CBJ - July 2008 #04. Misconduct charges for 3 prosecutors.

Author:By Nancy McCarthy
 
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California Bar Journal

2008.

CBJ - July 2008 #04.

Misconduct charges for 3 prosecutors

California Bar JournalJune 2008Misconduct charges for 3 prosecutorsBy Nancy McCarthyStaff WriterIn three disciplinary cases pending before the State Bar Court, current or former deputy district attorneys are charged with committing acts of moral turpitude and disobeying the law. The bar alleges that two of those charged withheld exculpatory evidence.

In each matter, the bar is seeking either disbarment or a lengthy suspension.

Santa Clara County deputy district attorney Benjamin T. Field currently is on trial, facing 22 counts of misconduct in four matters. Each set of charges results from Field's alleged violations of court orders.

Christopher Cleland, a retired Sacramento district attorney, was tried in April on five counts of misconduct, including withholding exculpatory evidence. Findings by Judge Pat McElroy are pending.

And a ruling is pending in the matter of Santa Cruz deputy DA George Dunlap, who was tried on six counts of misconduct stemming from two automobile accidents and an enforcement stop when his wife was driving.

In the case that has drawn the most attention - and filled a bar courtroom with spectators - Field is aggressively fighting the charges. His attorney Allen Ruby says his client is "not guilty. He's innocent."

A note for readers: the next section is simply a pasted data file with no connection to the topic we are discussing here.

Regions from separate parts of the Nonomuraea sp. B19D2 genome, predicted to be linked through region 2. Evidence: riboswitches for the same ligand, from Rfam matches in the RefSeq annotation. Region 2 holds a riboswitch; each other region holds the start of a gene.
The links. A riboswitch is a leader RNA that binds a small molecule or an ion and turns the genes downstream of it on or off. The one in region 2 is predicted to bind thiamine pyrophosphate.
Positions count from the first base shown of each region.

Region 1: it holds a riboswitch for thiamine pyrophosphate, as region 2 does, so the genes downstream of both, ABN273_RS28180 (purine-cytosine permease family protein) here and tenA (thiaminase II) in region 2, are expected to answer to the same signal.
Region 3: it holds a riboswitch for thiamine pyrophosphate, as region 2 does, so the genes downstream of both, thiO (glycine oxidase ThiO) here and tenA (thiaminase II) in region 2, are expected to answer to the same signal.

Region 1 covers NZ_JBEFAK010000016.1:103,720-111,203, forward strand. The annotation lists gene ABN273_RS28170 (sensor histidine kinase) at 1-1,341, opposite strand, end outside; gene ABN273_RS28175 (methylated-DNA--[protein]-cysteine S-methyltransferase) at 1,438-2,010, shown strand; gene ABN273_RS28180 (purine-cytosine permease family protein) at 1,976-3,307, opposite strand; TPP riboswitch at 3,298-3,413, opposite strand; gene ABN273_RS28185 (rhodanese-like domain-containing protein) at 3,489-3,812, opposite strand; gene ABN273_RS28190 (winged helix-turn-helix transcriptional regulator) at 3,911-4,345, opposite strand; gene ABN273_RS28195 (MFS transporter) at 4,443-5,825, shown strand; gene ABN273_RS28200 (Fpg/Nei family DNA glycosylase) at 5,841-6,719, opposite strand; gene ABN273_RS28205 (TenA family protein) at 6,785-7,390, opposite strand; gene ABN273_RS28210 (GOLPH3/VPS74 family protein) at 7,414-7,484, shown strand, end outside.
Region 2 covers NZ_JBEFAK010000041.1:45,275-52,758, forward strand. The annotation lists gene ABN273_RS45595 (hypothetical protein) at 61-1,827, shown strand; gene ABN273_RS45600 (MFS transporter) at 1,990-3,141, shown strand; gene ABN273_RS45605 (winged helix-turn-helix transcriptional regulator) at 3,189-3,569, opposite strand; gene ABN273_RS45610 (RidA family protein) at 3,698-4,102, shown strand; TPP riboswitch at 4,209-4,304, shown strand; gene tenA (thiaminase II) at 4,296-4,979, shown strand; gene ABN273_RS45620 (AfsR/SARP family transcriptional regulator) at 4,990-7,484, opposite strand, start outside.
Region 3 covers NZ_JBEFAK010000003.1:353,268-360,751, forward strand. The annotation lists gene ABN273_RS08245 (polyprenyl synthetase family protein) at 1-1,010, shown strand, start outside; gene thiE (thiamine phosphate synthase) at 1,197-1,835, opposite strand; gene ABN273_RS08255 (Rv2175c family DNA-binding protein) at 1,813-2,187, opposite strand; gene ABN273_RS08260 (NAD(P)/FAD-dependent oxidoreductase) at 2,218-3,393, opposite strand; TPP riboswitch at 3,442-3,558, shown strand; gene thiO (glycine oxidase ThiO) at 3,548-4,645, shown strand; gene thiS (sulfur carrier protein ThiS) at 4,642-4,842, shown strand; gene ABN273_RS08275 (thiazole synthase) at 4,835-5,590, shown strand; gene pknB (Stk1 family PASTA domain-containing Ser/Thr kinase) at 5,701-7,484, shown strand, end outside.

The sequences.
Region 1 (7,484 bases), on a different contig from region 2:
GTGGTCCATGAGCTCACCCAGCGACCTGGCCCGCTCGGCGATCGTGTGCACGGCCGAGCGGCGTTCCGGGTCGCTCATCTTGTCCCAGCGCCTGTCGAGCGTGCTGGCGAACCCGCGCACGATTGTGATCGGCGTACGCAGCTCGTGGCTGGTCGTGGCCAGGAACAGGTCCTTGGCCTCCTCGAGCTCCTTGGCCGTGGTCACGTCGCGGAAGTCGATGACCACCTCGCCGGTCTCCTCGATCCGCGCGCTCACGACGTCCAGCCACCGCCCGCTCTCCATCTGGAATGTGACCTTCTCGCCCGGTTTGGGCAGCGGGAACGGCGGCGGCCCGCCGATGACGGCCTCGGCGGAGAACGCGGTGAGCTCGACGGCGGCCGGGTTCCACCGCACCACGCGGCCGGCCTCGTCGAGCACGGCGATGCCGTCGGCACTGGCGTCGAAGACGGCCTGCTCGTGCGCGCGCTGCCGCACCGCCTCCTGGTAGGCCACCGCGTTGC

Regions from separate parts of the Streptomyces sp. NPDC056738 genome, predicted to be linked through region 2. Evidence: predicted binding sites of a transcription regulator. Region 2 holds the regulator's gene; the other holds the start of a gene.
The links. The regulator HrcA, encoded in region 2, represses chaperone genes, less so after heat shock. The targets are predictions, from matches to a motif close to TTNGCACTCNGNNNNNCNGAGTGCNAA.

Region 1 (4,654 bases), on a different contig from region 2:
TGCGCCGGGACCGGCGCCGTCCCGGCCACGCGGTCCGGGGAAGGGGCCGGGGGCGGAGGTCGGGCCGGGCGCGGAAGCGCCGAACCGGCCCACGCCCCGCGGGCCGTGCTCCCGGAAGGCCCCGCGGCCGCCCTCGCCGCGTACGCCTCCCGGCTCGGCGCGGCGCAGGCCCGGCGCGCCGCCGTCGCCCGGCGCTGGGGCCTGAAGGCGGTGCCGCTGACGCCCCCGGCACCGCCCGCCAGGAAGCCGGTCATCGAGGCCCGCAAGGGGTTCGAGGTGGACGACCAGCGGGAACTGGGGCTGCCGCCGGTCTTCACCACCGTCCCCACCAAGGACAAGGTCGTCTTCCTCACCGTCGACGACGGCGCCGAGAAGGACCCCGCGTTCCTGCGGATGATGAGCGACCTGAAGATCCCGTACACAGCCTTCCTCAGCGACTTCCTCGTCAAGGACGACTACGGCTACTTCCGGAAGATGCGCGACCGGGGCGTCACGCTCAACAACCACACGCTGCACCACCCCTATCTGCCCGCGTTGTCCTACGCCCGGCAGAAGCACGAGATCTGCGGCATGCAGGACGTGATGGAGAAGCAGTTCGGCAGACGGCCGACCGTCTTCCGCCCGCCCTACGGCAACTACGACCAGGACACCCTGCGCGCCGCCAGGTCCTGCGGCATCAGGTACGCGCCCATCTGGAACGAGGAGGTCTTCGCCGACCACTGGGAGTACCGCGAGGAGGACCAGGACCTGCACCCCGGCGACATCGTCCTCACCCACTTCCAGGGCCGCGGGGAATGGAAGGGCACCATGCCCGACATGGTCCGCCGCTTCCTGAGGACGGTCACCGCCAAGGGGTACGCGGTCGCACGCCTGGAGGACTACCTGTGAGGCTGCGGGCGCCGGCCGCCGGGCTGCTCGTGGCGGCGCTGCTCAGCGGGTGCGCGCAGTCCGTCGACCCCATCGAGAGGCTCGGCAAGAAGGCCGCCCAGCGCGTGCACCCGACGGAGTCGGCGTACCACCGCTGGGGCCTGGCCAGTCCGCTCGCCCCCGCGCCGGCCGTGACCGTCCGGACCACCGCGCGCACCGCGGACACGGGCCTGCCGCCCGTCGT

Field's trial began in May but was continued last month after the Court of Appeal reversed a case on the grounds Field committed prosecutorial misconduct. The bar filed five additional charges.

The appellate court found that Field made "deceptive and reprehensible" comments to a jury that violated a court order. In that matter, the district attorney filed a petition to commit Dariel Shazier, convicted of sexual misconduct in 1994, as a sexually violent predator. Shazier successfully moved to prevent witnesses from telling the jury what would happen if his petition were granted: he would have been treated in a hospital rather than be sent to prison.

In closing arguments, Field told the jury, ". . . I'm saying also that you should not make a decision based on what you think it's going to be like for the respondent in Atascadero State Hospital." The Court of Appeal wrote that the "statement made it 'crystal clear to this jury. Don't worry about [defendant], he's just going to the hospital. He'll get his treatment.'"

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